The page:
That is where I am writing from, having left Kaduna on Saturday morning.
Jos is a place that does not hold fond memories for my family. The first time Bob and I were here, in 2008, Bob ended up being medically evacuated to Italy, causing significant stress for our family (unnecessarily as it turned out). The second time he was here, in March of 2010, he passed away two days after returning from Jos. We have often wondered whether the cause of death was related to something that happened when he was here. We also had ministry and leadership challenges that were rather painful here as well.
So driving to Jos filled me with conflicting emotions. And I know for my children, Hannah and Noah, that simply being in Nigeria is enough to make them nervous.
But I'm reminded about how we are called to live outside of our comfort zones. We are called to trust that "greater is He that is in me, than he that is in the world."
This past week, I found myself out of my comfort zone a few times:
- On the way to Kaduna from Abuja, I noted that there were police vehicles every two kilometers or so. Upon asking why, I was told that there had been a number of kidnappings for ransom recently, so the police were there to try to prevent that. About 36 hours after that conversation, in the middle of the night, we found the place where we were sleeping suddenly filled with loud and many male voices, who apparently had no idea that we were there. They tried to get in our rooms, and in peeking out through the window, we saw them carrying things out of the rooms. Assuming they were looting the place, we tried to reach people who could help, but were not about to rouse anyone. I was told to "get in my bathroom, lock the door, and not come out." As I sat there, I pondered what clothes I would want to be wearing if kidnapped for a long time...as well as other thoughts about loved ones. It brought back a lot of memories from the numerous times we faced danger in Liberia with our house and yard being broken into. After a couple of hours, we came to learn that they were campers from a youth group, and so all was well. But for a couple of hours, I was definitely out of my comfort zone.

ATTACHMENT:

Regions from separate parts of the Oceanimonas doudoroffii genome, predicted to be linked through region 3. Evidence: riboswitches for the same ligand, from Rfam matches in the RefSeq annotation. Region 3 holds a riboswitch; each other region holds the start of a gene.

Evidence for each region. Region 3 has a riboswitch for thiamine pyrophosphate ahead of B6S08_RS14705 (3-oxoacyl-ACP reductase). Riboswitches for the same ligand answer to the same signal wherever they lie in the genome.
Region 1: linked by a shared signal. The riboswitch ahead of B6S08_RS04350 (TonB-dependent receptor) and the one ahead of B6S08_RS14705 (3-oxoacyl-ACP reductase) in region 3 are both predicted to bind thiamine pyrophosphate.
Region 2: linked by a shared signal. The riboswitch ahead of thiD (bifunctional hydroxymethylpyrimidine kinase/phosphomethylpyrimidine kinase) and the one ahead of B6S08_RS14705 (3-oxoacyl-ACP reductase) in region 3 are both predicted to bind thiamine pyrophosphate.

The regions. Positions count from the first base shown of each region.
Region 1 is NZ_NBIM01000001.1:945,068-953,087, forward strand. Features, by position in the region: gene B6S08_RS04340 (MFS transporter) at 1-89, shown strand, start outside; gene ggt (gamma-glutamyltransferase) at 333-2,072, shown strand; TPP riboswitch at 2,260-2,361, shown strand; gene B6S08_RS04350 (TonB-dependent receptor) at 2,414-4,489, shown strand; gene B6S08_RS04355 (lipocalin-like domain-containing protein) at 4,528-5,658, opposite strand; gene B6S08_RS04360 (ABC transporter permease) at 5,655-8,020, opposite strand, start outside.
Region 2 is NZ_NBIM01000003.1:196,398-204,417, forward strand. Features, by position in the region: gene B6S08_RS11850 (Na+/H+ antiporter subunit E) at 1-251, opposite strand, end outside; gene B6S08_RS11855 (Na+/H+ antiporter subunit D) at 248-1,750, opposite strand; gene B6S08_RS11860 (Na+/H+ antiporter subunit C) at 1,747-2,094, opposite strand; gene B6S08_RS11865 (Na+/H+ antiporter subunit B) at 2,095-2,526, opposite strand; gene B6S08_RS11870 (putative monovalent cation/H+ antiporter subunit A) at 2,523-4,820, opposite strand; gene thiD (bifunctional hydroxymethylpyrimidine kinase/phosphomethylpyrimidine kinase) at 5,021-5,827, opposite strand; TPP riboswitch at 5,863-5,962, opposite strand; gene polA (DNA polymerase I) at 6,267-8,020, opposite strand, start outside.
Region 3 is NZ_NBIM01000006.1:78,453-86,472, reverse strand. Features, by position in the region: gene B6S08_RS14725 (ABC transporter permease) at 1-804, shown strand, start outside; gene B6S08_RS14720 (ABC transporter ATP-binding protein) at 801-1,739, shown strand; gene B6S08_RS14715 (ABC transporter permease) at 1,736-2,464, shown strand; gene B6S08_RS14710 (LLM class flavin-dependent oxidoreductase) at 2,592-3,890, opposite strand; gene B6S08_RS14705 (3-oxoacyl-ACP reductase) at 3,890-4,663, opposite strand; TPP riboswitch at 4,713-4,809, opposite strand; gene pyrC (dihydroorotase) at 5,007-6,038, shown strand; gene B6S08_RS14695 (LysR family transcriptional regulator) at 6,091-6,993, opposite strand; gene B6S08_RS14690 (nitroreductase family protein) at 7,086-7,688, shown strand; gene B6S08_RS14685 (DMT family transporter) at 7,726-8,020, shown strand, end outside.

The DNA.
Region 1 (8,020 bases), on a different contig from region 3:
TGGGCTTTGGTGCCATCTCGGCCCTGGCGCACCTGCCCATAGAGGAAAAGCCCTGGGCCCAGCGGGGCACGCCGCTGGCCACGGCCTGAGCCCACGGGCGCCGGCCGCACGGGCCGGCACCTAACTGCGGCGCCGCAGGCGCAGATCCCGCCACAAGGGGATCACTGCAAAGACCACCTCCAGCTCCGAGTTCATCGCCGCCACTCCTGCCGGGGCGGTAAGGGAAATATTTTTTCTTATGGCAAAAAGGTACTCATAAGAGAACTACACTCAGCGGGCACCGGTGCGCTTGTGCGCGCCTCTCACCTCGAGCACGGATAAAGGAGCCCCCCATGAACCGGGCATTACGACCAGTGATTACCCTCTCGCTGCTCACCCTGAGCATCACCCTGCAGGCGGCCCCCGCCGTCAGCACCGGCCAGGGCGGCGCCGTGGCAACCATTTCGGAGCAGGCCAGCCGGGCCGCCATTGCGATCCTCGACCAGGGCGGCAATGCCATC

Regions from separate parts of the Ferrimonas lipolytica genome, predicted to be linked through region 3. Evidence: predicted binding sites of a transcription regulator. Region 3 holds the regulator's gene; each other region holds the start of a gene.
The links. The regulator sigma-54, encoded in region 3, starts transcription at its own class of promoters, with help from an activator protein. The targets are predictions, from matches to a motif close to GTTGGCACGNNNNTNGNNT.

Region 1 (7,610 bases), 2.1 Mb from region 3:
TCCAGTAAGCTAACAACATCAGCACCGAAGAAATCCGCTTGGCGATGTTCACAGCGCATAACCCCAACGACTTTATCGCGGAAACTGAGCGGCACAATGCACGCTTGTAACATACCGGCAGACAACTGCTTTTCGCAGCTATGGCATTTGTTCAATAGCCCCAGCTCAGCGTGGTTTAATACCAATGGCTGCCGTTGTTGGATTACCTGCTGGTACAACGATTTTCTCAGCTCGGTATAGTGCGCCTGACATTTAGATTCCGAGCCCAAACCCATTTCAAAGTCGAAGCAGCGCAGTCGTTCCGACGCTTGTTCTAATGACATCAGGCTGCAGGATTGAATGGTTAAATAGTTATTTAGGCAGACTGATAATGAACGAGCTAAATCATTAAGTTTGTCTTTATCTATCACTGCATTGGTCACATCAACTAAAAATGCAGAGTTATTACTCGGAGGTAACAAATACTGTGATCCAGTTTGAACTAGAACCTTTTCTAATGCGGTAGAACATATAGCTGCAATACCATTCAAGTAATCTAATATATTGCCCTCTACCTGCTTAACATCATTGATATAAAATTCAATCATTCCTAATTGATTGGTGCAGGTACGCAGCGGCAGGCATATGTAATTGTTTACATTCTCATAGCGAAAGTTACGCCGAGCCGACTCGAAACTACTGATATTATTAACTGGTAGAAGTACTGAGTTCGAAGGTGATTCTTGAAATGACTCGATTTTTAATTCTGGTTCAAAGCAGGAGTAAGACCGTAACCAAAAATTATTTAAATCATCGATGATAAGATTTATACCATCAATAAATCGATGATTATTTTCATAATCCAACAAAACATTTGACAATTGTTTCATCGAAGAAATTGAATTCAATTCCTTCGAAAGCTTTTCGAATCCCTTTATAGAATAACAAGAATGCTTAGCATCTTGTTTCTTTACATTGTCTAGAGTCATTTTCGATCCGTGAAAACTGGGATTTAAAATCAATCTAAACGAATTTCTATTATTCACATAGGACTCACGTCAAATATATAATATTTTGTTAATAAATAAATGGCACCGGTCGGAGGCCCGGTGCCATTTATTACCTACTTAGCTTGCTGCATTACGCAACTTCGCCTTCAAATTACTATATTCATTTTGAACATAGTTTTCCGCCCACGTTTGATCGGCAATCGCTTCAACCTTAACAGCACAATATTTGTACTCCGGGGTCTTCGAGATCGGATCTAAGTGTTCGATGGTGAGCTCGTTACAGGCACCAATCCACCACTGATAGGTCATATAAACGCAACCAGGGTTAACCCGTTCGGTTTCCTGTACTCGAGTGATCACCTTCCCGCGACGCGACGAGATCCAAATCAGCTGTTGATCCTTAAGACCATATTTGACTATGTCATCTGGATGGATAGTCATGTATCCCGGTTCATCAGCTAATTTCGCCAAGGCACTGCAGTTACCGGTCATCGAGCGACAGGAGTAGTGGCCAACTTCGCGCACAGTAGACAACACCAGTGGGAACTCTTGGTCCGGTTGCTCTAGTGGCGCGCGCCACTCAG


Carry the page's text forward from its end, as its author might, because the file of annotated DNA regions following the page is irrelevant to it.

- Being without running water and electricity was frustrating for most of the students and faculty who came to facilities for the ECWA Seminary classes this past week. I too was frustrated at first, and then I remembered that I am privileged to be able to leave after some time. The people who live here struggle with this day in and day out. [I also quickly remembered how to live this way, having lived 3.5 years in Liberia without running water or electricity.]
- The Integrity and Finance students that I taught this past week to Masters students told me numerous stories about how creative people (in the church and outside the church) can be in deceitfulness and dishonesty. At one point, a student told me that the people in the US are better than "we, Africans" as Americans tend to be much more honest, whether or not they are Christian. I reminded them that the sin of Sodom (Ezekiel 16:49) was being arrogant, overfed, and unconcerned, which certainly could be applied to the US. These conversations, while I enjoy them and they are so very important, take me out of my comfort zone, as I don't want to be part of the problem and I want to speak the truth in love.
- One story in particular bothered me. A missionary in the class shared about a man who converted from Islam to Christianity. The church that he joined had connections to North America, and they ended up taking his picture and telling his story over and over. Several churches in North America were touched by this story and ended up sending money monthly to support him as he made this transition, which included setting up a new life outside of his Muslim family. Unfortunately, that money has never come to him as the church has used it for other purposes. He is now saying that he is thinking of going back to Islam if this is the way Christians behave. This missionary beseeched us to pray for this man.
As the work of Discipling Marketplace Leaders in Nigeria increases, in Kaduna, Jos, Abuja, Lagos, and now possibly Ibadan, we are going to have to get used to my traveling here. In 2018, I plan to travel to Nigeria three times.
May God give all of us the strength and courage to go where He is calling us to go, trusting that He will equip us with what we need when we get there.
On Tuesday, I drive to Abuja, fly to Lagos, then home. Upon arriving at home on Wednesday afternoon, I will be picked up at the airport and then Michael, Hannah, and I will drive straight to Canada to spend American Thanksgiving at my mom's place. Noah and his Hannah are flying in to Toronto, as we all have a family wedding to attend on Saturday in Oshawa. So excited to have some family time! May God give us thankful hearts for the grace and mercy that we experience in our lives.